When coming up with the theme for the month, I was actually thinking about my granddaughter watching the movie Frozen and also thought that there would be so many possibilities and ways to write about this topic. Since the movie came out, I have seen a multitude of children either wearing licensed product or singing the song. I even had a photo shoot before Christmas where a 2 and 4 year old were dressed up as the characters from the movie. They would not become animated for their session until I downloaded and played the theme song from the movie.
I think ‘frozen’ is embedded into my very being – I do not handle heat very well. When I was in the military I had issues with the work we did in hot climates but thrived during winter warfare exercises. I have been as far north as Inuvik and Tuktoyuktuk, have canoed in the Beaufort Sea, and have been out side during -40°C with a wind chill of -90°C. Now that was a little cold.
Reading my brother’s Adrenaline Fix article brought back memories of the cold at Slave Lake, driving in the winter, making sure that you had a winter kit with you. My dad, being ex-military himself, was always talking about being prepared for any emergency, so with him in mind I’m going to give you a list of things you should have when you are travelling in the winter. Let’s start with the basics: a small first aid kit, a shovel, jumper cables, a blanket and a bag of kitty litter for traction. My mom always threw in water bottles and granola bars. If you want to go extreme, you can also add road flares, a tow rope, maps or a GPS, flashlight, whistle, camping candles and a fire extinguisher. I know that a few of the stores in the Cariboo actually sell the kits complete and it would make a wonderful gift for anyone who does any driving in the winter. I remember being up north at the scene of an accident in the middle of a blizzard when the road flare I lit couldn’t be seen thirty feet away.
I think my heritage accounts for my dislike of the heat. I’m a half breed – half Scottish and half Swedish – so my ancestors have always lived in the colder climates. I’m not sure how much validity that holds though, as my mother retired in Nevada and my father in Arizona for a while, although he did come back to Canada as far as Victoria. Part of the reason that I’ve lived in the Cariboo for over 25 years is that weather-wise, for me it’s perfect. It’s not too hot in the summer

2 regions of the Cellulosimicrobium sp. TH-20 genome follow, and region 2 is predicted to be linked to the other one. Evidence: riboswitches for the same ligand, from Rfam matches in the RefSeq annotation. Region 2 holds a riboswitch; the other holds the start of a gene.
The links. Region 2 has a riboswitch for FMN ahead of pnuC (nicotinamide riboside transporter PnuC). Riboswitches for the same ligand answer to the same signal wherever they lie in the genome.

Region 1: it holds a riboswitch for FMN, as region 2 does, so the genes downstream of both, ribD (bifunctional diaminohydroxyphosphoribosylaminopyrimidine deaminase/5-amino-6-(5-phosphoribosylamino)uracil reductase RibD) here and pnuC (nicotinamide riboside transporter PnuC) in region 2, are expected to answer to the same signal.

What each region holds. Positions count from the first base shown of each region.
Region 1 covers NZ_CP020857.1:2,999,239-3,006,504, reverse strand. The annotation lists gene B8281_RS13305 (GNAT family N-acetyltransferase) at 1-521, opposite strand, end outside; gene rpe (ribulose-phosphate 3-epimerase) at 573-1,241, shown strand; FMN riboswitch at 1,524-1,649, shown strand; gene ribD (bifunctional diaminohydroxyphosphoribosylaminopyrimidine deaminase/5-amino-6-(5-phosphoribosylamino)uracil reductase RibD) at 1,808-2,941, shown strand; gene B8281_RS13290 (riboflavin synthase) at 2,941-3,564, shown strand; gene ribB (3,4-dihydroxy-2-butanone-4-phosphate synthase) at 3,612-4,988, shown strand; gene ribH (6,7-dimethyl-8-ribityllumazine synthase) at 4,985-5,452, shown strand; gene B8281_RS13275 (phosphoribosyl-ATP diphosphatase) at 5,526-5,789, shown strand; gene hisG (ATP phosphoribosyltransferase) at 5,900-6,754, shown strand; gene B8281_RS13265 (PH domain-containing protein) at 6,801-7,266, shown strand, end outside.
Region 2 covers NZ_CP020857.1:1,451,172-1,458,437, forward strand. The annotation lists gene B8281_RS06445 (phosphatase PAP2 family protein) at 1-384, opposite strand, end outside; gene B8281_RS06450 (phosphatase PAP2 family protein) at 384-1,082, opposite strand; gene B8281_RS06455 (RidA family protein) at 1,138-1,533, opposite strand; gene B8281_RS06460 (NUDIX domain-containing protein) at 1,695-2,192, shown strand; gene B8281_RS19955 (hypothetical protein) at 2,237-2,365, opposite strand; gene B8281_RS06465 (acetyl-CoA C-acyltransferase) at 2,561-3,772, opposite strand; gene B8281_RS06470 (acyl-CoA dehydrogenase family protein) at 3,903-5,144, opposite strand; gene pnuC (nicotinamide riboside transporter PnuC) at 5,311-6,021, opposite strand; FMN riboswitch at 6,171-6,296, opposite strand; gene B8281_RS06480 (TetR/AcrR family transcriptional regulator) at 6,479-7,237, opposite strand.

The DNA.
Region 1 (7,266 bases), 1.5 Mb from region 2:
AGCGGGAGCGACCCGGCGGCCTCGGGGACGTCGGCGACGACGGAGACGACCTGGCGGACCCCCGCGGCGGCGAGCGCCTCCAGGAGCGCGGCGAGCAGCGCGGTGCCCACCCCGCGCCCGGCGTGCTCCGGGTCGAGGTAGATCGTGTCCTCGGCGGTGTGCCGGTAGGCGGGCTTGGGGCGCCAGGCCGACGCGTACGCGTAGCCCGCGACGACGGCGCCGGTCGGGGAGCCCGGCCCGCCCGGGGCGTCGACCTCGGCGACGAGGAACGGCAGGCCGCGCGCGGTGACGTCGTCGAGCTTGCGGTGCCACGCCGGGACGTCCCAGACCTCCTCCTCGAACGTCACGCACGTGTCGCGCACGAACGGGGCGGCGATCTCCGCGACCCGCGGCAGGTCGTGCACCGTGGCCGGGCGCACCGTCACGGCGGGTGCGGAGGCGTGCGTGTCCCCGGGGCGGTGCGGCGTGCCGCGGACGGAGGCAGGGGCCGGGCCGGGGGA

and contrary to what my wife thinks, it’s not too cold in the winter.
If I could change anything about the weather, it would be to knock the year down to two abrupt seasons. Summer would be a nice 25-30 degrees; good for riding the motorcycle, camping and golfing. The second season would be winter with a constant temperature of -5 degrees, snow enough to ski, but not enough to cause accidents or problems driving. The in-between seasons where I end up waiting for something to happen always seem to be way too long. I would like overnight for warm weather to become frozen, and then frozen weather to become warm. I find that life is way too short to not live every day to its fullest, and it’s sad for me to see people hibernate during the winter months, waiting for spring. There are way too many things to do in the Cariboo in the winter to not take advantage of them. We have skiing, snowmobiling, snowshoeing, sledding, cross country skiing, and hockey just to name a few. My advice is to put on an extra sweater, a toque,and a scarf, and get out and enjoy a season that takes up almost half our year. Until next month, have fun in our frozen north, and stay warm and safe.